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Plasmonic Resonator

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cover_picture_plasmonic_resonator_zoom33This example uses the discontinuous Galerkin time-domain (DGTD) method to model and analyze a plasmonic structure which exhibits a Fano-like resonance. It demonstrates how to compute the extinction spectrum, how to identify the individual resonance frequencies and quality factors and how to obtain the fields of the individual modes.

Files and Required Solvers

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Contents

Overview

Run and results

Important model settings

Updating the model with your parameters

Taking the model further

Additional resources

Overview

Understand the simulation workflow and key results

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Plasmonic resonators confine and strongly enhance electromagnetic fields at the nanoscale. In addition, by designing structures which exhibit both radiative (bright) and non-radiative (dark) modes, it is possible to engineer Fano-like resonances which are characterized by relatively sharp and potentially asymmetric spectral features.

One example of such a resonator is the Dolmen structure shown below. It consists of three bars made of gold. The material parameters and the exact dimensions are taken from Ref. [1] and are shown below. In a simplified picture, we can consider the top bar as a dipole which couples well to a plane wave polarized along the x-axis (bright mode). The pair of vertical bars at the bottom can be viewed as an electrical quadrupole which poorly couples to a plane wave (dark mode). The coupling of the bright mode to the dark mode and the resulting interference causes the characteristic spectral feature.

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Run and results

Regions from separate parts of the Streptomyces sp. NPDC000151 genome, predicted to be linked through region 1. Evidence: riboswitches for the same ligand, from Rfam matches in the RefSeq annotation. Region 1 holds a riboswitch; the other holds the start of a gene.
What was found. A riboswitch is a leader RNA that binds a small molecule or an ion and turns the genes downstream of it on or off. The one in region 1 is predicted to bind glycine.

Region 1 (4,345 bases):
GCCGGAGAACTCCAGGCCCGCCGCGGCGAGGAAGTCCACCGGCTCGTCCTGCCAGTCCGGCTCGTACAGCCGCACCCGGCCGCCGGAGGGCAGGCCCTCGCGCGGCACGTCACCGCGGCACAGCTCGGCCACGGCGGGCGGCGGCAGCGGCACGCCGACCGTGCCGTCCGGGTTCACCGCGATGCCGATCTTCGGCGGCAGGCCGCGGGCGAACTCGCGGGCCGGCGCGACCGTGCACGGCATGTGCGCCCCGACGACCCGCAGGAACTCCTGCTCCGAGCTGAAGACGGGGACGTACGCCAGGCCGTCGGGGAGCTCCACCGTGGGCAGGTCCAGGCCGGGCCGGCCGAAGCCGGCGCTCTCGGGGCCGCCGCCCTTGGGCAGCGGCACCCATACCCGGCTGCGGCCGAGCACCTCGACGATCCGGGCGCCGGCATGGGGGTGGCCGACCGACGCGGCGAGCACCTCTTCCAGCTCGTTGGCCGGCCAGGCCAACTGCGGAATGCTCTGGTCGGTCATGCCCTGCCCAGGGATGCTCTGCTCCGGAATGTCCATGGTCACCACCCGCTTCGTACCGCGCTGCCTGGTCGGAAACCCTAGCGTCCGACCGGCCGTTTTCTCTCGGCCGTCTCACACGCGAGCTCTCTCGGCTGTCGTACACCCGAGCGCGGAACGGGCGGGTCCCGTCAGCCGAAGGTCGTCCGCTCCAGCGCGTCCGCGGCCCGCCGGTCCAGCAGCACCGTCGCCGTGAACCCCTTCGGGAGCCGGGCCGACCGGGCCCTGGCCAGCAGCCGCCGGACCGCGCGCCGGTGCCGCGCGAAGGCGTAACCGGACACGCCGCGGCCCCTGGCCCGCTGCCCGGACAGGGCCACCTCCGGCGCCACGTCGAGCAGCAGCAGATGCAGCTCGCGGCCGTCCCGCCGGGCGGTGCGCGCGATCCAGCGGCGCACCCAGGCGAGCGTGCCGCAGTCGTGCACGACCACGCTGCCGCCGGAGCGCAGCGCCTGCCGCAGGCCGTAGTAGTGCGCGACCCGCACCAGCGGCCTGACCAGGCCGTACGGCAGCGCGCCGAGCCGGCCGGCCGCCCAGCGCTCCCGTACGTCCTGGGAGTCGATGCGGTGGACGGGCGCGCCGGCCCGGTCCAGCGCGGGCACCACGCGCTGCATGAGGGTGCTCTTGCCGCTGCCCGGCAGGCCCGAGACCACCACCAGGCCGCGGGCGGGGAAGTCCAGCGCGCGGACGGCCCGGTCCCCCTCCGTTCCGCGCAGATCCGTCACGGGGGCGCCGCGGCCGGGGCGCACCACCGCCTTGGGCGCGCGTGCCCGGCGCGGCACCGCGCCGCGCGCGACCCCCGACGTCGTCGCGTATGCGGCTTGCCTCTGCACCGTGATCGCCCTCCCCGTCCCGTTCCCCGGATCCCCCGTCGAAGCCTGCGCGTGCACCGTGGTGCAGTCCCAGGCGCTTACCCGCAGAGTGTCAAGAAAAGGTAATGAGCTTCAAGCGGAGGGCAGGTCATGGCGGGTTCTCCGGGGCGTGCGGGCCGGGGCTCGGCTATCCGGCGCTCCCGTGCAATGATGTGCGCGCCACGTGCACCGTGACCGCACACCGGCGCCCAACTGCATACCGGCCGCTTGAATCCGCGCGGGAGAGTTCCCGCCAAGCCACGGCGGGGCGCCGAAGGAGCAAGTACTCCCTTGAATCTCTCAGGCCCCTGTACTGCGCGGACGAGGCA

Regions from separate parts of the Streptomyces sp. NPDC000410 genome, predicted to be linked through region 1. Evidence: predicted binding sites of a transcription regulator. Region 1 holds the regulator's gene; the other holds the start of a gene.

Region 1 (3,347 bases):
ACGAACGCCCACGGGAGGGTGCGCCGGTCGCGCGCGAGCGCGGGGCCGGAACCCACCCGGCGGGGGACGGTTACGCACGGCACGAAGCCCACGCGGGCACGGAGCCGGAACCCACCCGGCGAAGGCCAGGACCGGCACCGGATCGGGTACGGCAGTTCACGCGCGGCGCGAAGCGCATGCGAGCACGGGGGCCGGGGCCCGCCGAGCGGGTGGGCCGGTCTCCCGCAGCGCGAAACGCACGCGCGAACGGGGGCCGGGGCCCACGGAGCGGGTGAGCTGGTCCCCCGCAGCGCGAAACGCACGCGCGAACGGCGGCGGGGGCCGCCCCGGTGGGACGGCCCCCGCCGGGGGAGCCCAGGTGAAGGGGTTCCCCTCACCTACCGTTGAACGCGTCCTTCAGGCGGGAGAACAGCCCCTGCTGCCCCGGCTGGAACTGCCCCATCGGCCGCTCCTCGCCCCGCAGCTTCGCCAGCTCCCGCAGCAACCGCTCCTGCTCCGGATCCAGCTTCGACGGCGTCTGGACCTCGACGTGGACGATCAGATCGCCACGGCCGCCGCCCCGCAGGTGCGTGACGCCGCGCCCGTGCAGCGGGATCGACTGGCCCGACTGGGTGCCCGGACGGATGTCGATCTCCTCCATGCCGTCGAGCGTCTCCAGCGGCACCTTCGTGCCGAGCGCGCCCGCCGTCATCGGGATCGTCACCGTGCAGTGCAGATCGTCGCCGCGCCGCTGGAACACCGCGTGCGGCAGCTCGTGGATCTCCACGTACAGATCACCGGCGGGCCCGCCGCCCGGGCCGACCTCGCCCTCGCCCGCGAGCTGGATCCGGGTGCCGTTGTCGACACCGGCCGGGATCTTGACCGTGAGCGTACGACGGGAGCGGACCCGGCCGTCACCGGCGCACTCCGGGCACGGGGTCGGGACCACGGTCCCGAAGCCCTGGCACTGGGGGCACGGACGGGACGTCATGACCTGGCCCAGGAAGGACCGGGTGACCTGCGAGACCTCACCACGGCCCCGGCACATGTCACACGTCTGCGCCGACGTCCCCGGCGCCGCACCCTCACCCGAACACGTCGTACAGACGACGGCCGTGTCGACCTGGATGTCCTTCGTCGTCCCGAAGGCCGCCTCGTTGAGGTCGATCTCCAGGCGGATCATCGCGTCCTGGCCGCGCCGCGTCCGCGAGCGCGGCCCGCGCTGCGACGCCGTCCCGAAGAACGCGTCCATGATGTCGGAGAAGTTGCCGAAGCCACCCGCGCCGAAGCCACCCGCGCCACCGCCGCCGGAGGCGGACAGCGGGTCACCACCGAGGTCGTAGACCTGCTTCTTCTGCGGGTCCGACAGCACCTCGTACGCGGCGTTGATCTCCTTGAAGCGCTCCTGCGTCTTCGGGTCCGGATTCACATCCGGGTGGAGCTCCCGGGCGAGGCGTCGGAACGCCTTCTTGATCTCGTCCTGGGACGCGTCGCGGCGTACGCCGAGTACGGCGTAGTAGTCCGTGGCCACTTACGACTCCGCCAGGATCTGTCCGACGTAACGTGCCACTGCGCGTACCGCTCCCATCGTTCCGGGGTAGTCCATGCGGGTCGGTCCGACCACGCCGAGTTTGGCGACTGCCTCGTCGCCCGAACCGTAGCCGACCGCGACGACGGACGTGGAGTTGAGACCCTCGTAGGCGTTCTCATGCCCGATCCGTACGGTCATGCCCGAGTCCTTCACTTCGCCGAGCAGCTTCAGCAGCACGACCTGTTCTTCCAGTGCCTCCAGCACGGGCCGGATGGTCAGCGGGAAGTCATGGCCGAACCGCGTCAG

Instructions for running the model and discussion of key results

Step 1: Plane-wave excitation and cross section calculation

1.Open the simulation file and the script “dgtd_dolmen_cross_sections.lsf”. The script configures the project to compute the cross sections of the Dolmen structure, runs the simulation and plots the results.

The script enables a plane wave source with propagation direction along the z-axis and with polarization \( \vec{E} _0=(2,1,0) \) which corresponds to a polarization angle of approximately 26.5 degrees. This angle is chosen to break any obvious symmetry and to allow coupling to all modes. The plane wave is injected using a rectangular total-field/scattered-field (TF/SF) region. A frequency domain monitor ‘flux_monitor’ is used to record the flux through the surface of the TF/SF box.

After the simulation is finished, the 'sigma_front' flux result corresponds to the scattering cross-section and the 'sigma_back' to the absorption cross-section. The sum of scattering and absorption cross section is the extinction cross section. The script will automatically plot all three cross sections as shown below

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Step 2: Extraction of resonance frequencies/Q-factors and mode profiles

2.Run the script file “dgtd_dolmen_mode_extraction.lsf”